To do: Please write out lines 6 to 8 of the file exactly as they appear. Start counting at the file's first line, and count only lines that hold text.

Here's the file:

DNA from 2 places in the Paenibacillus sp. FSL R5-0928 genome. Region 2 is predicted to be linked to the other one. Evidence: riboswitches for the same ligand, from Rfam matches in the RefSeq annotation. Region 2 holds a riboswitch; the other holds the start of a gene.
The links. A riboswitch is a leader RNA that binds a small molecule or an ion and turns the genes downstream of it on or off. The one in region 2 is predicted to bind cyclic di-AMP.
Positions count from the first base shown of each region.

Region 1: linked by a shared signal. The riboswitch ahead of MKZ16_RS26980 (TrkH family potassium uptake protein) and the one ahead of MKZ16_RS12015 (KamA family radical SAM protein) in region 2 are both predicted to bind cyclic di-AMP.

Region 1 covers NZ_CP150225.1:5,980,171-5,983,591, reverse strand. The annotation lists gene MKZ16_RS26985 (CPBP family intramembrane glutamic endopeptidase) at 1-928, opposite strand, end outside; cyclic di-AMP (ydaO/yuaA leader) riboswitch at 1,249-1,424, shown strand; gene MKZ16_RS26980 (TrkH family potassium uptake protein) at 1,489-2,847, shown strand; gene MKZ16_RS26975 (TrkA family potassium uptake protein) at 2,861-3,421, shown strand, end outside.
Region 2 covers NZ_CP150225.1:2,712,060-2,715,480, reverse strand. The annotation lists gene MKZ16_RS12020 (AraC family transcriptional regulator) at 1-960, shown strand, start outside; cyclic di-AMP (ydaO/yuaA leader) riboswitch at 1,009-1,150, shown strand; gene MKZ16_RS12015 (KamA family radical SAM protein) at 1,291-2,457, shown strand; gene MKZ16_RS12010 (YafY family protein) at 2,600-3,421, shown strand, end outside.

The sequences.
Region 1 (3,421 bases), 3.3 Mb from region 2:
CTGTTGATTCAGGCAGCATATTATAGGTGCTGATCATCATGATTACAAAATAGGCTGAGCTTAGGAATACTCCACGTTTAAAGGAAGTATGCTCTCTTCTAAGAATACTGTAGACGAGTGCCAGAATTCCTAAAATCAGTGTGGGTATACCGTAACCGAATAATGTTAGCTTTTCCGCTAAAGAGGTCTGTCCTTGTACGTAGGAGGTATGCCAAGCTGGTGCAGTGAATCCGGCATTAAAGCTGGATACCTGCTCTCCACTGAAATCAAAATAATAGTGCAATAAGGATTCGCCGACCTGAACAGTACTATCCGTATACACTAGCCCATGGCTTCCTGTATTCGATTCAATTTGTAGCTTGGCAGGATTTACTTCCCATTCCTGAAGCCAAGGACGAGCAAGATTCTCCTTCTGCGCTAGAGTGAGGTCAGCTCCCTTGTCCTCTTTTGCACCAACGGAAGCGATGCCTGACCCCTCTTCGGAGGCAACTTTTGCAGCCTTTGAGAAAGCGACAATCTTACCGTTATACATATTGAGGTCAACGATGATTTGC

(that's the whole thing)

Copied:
Region 2 covers NZ_CP150225.1:2,712,060-2,715,480, reverse strand. The annotation lists gene MKZ16_RS12020 (AraC family transcriptional regulator) at 1-960, shown strand, start outside; cyclic di-AMP (ydaO/yuaA leader) riboswitch at 1,009-1,150, shown strand; gene MKZ16_RS12015 (KamA family radical SAM protein) at 1,291-2,457, shown strand; gene MKZ16_RS12010 (YafY family protein) at 2,600-3,421, shown strand, end outside.

The sequences.
Region 1 (3,421 bases), 3.3 Mb from region 2: